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A Catholic priest’s journey to the Episcopal priesthood

A Catholic priest’s journey to the Episcopal priesthood

Here’s the story of Chris Roussell, a former Catholic priest whose longing for a family led him to leave the Catholic priesthood, and whose subsequent journey led him back to ordained ministry in the Episcopal Church.


Molly Barari of the Rapid City Journal tells of Roussell’s decision to leave the priesthood, and his work in the non-profit world where he met Alison, his future wife, whom he had known during his school days. She was now divorced and had two children. The couple were married in an Episcopal Church, but continued to worship and raise their children as Catholics.

One Sunday, the Roussells attended an Episcopal service because they felt they desperately needed to receive Communion. “We both sobbed because it was the first time we’d received the body and blood of Christ since we got married. It was like drinking from the fountain after we’d been in the desert for so long.”

That’s when the couple started their process of becoming Episcopalians.”

The story traces Rousell’s return to the priesthood as the family moved from Louisiana to South Dakota.

“I want people to know that I’m not an Episcopal priest just so I can be a married priest,” said Roussell. “It’s so much deeper than that.

“I love my Catholic tradition, faith and upbringing — but I know I was called to be an Episcopalian. It’s where I feel closest to God and his son, Jesus Christ.”

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Peter Pearson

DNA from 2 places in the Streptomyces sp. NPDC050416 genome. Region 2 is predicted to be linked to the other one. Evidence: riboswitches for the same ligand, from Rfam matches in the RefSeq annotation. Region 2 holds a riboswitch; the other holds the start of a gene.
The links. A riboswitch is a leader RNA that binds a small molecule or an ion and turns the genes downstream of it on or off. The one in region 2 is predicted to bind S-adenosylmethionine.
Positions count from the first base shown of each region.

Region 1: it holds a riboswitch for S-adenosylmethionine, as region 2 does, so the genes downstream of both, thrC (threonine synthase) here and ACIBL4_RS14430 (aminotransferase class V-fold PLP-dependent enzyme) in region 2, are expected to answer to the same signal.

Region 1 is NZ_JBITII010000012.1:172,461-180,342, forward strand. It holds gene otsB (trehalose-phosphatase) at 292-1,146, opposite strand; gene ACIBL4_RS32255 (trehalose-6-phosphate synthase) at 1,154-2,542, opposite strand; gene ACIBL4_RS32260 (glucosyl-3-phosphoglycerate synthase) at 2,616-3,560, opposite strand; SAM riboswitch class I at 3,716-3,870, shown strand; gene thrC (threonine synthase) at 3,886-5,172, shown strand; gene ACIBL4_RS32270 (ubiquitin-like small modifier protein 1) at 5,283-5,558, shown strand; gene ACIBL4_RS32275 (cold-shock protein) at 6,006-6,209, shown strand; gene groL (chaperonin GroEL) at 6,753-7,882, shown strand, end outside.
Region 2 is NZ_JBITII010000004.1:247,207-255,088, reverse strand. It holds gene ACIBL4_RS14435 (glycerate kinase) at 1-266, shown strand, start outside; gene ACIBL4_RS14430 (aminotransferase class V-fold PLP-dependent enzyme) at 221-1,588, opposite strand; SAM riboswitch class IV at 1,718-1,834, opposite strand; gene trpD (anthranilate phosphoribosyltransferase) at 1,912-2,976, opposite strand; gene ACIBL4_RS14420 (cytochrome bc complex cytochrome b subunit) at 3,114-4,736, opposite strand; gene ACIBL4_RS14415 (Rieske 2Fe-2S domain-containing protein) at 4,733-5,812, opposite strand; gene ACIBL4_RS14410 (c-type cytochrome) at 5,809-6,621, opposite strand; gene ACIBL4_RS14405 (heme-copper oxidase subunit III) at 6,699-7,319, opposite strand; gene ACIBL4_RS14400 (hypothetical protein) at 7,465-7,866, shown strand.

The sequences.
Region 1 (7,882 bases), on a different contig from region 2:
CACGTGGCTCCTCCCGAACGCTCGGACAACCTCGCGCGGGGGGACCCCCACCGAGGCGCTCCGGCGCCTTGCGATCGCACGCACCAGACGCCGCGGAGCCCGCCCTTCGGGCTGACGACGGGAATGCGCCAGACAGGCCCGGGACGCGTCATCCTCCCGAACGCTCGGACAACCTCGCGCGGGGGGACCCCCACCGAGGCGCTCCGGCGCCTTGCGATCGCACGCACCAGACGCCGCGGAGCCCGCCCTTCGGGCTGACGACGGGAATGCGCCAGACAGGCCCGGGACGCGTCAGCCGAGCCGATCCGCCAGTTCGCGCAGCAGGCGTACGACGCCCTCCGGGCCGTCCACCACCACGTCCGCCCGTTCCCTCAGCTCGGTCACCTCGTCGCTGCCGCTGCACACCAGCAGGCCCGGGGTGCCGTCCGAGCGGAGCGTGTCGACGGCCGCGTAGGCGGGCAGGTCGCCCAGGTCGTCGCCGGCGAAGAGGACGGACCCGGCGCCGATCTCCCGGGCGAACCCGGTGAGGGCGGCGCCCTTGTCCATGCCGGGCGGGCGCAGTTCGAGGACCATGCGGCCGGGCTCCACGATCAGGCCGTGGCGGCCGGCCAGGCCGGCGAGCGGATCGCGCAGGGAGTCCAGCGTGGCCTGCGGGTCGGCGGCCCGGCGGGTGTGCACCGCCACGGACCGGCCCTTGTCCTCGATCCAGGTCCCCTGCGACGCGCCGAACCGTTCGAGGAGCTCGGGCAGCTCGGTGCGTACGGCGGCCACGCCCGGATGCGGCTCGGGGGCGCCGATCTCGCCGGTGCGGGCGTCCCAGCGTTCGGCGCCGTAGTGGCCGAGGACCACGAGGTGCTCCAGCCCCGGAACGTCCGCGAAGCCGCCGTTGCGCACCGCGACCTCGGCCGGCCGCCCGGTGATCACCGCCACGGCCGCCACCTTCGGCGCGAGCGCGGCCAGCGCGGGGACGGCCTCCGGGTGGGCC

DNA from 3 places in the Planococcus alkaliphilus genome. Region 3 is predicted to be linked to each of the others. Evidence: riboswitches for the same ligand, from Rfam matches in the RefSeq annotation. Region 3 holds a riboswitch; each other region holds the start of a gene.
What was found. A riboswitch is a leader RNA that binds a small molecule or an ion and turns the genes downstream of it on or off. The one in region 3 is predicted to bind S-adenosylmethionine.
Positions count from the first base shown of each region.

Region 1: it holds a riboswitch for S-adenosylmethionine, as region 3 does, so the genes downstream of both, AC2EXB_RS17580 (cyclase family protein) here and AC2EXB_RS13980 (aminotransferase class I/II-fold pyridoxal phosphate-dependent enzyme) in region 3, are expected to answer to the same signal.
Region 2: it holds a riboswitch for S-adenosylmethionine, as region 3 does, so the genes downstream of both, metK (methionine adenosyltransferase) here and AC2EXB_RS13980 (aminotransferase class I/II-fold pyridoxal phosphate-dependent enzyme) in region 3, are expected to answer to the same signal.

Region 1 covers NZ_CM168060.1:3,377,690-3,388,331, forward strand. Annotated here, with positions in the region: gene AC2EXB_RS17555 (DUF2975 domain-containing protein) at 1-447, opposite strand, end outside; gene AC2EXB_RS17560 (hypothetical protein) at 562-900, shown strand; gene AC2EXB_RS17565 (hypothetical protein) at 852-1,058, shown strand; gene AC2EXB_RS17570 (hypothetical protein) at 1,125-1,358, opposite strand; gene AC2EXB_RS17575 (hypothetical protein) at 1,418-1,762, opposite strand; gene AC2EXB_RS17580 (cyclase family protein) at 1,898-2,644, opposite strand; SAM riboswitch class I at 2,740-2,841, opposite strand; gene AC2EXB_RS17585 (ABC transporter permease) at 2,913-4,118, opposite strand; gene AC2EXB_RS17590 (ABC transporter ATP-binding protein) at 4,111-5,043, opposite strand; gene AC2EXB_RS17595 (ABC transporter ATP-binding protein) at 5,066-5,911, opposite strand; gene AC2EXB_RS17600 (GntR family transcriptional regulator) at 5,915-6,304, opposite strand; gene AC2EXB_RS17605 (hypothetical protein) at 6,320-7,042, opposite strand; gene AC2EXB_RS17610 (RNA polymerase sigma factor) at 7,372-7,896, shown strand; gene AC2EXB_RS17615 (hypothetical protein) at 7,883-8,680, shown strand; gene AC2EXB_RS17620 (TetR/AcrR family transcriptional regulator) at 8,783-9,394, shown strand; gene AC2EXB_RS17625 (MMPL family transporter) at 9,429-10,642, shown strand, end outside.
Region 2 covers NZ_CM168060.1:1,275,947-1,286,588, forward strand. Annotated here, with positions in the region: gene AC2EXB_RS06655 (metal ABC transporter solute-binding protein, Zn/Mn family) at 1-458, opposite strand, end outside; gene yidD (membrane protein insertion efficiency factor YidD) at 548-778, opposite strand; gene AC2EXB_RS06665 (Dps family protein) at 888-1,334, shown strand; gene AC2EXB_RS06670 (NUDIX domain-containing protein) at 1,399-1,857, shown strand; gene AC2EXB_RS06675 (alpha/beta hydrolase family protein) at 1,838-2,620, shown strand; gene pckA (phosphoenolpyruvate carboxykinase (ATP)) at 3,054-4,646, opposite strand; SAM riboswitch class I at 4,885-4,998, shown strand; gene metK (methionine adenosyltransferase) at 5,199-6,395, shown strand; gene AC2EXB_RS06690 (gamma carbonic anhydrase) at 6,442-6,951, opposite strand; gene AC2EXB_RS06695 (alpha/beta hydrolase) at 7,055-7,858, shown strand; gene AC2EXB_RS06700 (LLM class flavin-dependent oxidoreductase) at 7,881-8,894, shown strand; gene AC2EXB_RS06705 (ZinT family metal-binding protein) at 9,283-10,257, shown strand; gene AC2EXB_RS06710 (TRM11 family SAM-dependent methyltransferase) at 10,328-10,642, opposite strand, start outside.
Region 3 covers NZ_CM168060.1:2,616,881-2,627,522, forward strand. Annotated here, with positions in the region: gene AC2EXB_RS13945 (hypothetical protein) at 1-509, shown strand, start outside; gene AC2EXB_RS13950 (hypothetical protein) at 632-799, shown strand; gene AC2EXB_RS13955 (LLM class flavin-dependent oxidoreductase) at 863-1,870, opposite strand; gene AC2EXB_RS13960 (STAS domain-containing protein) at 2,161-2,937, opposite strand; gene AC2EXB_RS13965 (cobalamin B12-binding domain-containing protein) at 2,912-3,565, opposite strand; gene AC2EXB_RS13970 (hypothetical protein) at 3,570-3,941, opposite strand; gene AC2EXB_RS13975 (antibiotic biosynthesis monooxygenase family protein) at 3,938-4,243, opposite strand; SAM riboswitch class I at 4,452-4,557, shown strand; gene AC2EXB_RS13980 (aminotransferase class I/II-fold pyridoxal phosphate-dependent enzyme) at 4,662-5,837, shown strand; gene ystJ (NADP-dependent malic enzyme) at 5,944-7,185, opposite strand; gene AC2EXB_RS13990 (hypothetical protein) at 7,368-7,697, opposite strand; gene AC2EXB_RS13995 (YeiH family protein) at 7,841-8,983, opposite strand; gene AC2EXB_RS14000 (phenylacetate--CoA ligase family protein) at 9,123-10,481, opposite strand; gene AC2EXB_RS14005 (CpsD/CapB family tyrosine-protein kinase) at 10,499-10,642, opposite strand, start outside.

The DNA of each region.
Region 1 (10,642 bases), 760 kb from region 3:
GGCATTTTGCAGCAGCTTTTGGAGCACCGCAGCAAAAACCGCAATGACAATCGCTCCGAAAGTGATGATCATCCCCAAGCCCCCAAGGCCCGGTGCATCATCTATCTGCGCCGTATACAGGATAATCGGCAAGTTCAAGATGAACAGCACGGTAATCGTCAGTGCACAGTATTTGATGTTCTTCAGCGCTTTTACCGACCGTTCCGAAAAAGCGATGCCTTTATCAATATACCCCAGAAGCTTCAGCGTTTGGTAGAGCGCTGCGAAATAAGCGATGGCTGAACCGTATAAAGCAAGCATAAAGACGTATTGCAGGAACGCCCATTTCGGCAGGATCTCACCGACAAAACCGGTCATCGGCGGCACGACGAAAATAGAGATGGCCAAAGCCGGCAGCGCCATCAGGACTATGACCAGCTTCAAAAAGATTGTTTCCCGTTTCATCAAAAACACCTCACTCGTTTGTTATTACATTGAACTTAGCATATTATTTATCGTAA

Funny, but I was just looking for the “LIKE” button. This has also been my experience and joining the Episcopal Church was one of the best decisions of my entire life. As a priest, I can do what is right simply because it’s the right thing to do and that is so refreshingly freeing.

Jesse Snider

“We love the Episcopal faith because of its openness to all of God’s children. We were welcomed right away and offered the sacrament. We needed that grace and gift from God,” explained Roussell.

This was my experience as well. Welcomed in admitted to the sacraments, my parents (non Episcopalians) both buried from my church. I was made ‘one of the family’ from the first day I walked in. Now received fully into the church, an acolyte, reader, and vestryperson….I’ve never looked back my parish has been my family in a sense I never knew in the RCC. When I was ill recently and hospitalized for an extended period time, my parish looked after me in the hospital, cleaned my house, took care of the dog, and when I was home my pastor picked me up from the hospital and the church ladies made sure my first few weeks home I had food in the fridge and warm meals at supper time. Perhaps this is not the experience of every Episcopalian but it’s mine. To me the Episcopal Church has distilled the meaning of being a christian, it’s not wrapped up in doctrines, cannons, and theology. It’s wrapped up in being ‘Eucharist’ being the presence of Christ to each other. I am home.

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